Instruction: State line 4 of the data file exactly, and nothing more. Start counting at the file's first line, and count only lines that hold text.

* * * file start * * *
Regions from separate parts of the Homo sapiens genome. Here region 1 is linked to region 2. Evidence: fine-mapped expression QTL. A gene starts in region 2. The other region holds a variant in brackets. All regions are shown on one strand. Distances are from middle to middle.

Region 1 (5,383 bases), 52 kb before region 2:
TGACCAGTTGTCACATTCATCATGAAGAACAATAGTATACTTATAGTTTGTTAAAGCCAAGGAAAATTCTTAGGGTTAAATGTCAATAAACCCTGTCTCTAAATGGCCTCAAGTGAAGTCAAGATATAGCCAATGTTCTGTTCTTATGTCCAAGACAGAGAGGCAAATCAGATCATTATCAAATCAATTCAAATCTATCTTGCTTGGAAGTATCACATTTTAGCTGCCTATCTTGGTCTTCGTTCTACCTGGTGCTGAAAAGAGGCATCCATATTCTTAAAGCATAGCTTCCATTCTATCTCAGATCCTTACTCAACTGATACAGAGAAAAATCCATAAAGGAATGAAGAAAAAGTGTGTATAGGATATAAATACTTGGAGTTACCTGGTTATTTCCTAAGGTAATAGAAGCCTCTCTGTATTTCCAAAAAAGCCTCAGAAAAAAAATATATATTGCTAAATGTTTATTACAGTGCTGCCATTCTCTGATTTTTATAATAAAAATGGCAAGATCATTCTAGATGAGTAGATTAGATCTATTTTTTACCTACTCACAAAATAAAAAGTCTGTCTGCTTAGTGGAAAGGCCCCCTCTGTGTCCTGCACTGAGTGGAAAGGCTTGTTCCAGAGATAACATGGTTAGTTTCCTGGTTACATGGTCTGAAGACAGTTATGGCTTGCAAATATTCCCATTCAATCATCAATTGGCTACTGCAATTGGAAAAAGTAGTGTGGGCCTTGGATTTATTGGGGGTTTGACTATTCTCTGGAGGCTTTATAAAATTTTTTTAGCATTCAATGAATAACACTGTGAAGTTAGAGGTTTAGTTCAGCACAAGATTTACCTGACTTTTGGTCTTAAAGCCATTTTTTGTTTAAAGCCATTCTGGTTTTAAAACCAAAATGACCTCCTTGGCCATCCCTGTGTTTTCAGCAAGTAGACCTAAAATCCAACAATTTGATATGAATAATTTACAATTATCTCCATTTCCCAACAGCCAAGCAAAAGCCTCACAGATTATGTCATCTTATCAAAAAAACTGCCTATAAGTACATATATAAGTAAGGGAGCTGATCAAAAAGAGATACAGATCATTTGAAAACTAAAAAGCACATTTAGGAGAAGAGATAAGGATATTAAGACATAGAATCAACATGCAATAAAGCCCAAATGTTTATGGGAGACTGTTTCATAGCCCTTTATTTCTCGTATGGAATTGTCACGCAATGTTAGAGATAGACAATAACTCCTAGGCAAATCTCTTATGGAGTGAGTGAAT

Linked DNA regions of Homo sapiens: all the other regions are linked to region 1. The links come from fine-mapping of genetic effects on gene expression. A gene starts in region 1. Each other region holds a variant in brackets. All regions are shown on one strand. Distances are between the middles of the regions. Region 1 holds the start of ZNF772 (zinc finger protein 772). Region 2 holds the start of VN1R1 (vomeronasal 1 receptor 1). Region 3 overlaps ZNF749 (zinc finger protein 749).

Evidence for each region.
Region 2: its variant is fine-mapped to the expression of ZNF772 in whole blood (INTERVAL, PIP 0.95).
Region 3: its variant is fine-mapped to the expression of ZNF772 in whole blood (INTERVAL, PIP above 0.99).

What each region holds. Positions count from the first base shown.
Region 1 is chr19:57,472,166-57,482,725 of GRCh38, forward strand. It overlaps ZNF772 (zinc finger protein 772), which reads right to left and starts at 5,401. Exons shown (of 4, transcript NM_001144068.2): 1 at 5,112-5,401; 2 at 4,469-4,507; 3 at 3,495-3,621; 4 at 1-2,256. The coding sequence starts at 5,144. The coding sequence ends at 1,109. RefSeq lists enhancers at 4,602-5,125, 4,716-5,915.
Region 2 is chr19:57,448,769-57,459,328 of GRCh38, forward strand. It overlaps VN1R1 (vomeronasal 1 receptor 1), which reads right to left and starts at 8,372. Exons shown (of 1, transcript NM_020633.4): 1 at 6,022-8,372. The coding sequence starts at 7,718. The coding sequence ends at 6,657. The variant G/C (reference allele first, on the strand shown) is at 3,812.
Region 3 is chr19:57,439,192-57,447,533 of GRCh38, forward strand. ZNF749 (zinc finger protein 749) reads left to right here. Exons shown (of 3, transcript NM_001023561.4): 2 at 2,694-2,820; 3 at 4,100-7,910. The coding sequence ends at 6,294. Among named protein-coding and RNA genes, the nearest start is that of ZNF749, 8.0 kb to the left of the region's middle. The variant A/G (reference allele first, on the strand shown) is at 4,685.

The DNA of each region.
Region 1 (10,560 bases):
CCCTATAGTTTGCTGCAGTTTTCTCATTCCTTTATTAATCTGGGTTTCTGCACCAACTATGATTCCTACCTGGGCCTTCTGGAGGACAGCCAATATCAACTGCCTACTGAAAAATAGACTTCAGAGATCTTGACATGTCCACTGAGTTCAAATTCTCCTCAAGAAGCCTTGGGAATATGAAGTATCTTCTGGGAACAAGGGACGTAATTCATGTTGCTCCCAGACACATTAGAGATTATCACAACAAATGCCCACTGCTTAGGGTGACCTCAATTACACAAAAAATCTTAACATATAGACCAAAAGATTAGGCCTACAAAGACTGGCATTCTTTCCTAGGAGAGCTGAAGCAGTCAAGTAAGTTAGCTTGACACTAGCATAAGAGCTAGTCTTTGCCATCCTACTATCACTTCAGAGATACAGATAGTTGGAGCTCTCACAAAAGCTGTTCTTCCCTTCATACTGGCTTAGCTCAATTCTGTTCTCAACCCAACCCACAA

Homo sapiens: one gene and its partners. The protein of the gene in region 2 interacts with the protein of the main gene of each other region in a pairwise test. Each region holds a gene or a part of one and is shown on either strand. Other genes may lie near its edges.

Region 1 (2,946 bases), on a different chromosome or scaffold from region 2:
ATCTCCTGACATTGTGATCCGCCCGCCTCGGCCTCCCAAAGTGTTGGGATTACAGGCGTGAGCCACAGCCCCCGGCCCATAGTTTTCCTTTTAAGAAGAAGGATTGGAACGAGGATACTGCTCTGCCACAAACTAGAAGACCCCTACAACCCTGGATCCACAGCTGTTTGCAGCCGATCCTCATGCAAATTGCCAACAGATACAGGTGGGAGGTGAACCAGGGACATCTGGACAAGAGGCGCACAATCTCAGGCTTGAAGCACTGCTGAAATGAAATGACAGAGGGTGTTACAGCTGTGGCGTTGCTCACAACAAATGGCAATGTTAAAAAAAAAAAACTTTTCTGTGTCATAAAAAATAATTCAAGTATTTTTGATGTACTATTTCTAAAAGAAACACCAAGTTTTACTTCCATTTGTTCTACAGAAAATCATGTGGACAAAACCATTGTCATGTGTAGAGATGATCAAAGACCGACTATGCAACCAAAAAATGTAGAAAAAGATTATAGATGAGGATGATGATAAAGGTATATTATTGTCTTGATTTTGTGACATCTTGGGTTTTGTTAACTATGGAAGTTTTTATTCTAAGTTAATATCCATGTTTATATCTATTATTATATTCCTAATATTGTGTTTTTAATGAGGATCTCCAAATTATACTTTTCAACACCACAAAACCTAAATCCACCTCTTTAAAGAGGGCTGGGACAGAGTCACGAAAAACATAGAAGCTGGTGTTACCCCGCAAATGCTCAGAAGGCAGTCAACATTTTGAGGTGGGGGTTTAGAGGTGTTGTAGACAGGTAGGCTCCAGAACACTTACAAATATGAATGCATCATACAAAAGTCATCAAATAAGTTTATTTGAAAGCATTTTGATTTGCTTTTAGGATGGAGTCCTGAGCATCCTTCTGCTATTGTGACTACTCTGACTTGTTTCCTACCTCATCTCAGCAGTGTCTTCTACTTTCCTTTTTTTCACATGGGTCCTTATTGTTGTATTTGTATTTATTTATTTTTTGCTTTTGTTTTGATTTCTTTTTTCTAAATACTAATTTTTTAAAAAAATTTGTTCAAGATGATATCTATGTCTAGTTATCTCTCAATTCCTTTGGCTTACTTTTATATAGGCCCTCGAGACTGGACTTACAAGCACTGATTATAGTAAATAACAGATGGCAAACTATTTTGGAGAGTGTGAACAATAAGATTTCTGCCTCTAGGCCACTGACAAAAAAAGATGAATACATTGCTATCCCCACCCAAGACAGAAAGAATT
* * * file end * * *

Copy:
Linked DNA regions of Homo sapiens: all the other regions are linked to region 1. The links come from fine-mapping of genetic effects on gene expression. A gene starts in region 1. Each other region holds a variant in brackets. All regions are shown on one strand. Distances are between the middles of the regions. Region 1 holds the start of ZNF772 (zinc finger protein 772). Region 2 holds the start of VN1R1 (vomeronasal 1 receptor 1). Region 3 overlaps ZNF749 (zinc finger protein 749).